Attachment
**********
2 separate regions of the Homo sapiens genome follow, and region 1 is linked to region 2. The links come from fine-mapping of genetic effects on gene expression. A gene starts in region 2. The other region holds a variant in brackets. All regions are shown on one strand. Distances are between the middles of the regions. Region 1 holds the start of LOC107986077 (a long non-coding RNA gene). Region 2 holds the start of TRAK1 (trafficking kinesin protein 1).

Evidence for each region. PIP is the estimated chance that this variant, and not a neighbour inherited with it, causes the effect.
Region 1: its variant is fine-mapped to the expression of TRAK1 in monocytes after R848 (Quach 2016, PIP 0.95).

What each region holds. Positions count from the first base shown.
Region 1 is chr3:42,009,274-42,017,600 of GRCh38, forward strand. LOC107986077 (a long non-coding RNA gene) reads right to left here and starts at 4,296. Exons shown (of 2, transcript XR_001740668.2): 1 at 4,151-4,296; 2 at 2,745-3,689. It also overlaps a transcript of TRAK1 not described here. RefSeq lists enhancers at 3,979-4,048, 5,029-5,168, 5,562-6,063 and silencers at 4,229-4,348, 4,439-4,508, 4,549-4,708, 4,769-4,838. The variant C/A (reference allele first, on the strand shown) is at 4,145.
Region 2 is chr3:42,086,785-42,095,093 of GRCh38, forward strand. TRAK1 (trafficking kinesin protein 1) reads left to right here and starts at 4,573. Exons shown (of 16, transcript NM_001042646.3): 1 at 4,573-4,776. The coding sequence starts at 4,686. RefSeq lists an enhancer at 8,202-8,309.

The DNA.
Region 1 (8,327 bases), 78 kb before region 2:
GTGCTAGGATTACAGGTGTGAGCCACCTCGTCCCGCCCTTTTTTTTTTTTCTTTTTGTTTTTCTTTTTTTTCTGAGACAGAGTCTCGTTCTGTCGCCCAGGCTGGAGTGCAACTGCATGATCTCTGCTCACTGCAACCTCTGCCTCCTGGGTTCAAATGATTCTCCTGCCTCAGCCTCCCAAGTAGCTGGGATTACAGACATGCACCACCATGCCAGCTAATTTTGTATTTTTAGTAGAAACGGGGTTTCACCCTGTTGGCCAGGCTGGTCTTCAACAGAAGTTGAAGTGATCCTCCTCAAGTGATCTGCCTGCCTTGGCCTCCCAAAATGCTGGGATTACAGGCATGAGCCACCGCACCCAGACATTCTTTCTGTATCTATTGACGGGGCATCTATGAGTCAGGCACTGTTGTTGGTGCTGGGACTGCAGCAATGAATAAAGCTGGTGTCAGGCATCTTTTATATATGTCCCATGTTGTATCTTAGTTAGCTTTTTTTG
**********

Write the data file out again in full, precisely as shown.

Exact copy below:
2 separate regions of the Homo sapiens genome follow, and region 1 is linked to region 2. The links come from fine-mapping of genetic effects on gene expression. A gene starts in region 2. The other region holds a variant in brackets. All regions are shown on one strand. Distances are between the middles of the regions. Region 1 holds the start of LOC107986077 (a long non-coding RNA gene). Region 2 holds the start of TRAK1 (trafficking kinesin protein 1).

Evidence for each region. PIP is the estimated chance that this variant, and not a neighbour inherited with it, causes the effect.
Region 1: its variant is fine-mapped to the expression of TRAK1 in monocytes after R848 (Quach 2016, PIP 0.95).

What each region holds. Positions count from the first base shown.
Region 1 is chr3:42,009,274-42,017,600 of GRCh38, forward strand. LOC107986077 (a long non-coding RNA gene) reads right to left here and starts at 4,296. Exons shown (of 2, transcript XR_001740668.2): 1 at 4,151-4,296; 2 at 2,745-3,689. It also overlaps a transcript of TRAK1 not described here. RefSeq lists enhancers at 3,979-4,048, 5,029-5,168, 5,562-6,063 and silencers at 4,229-4,348, 4,439-4,508, 4,549-4,708, 4,769-4,838. The variant C/A (reference allele first, on the strand shown) is at 4,145.
Region 2 is chr3:42,086,785-42,095,093 of GRCh38, forward strand. TRAK1 (trafficking kinesin protein 1) reads left to right here and starts at 4,573. Exons shown (of 16, transcript NM_001042646.3): 1 at 4,573-4,776. The coding sequence starts at 4,686. RefSeq lists an enhancer at 8,202-8,309.

The DNA.
Region 1 (8,327 bases), 78 kb before region 2:
GTGCTAGGATTACAGGTGTGAGCCACCTCGTCCCGCCCTTTTTTTTTTTTCTTTTTGTTTTTCTTTTTTTTCTGAGACAGAGTCTCGTTCTGTCGCCCAGGCTGGAGTGCAACTGCATGATCTCTGCTCACTGCAACCTCTGCCTCCTGGGTTCAAATGATTCTCCTGCCTCAGCCTCCCAAGTAGCTGGGATTACAGACATGCACCACCATGCCAGCTAATTTTGTATTTTTAGTAGAAACGGGGTTTCACCCTGTTGGCCAGGCTGGTCTTCAACAGAAGTTGAAGTGATCCTCCTCAAGTGATCTGCCTGCCTTGGCCTCCCAAAATGCTGGGATTACAGGCATGAGCCACCGCACCCAGACATTCTTTCTGTATCTATTGACGGGGCATCTATGAGTCAGGCACTGTTGTTGGTGCTGGGACTGCAGCAATGAATAAAGCTGGTGTCAGGCATCTTTTATATATGTCCCATGTTGTATCTTAGTTAGCTTTTTTTG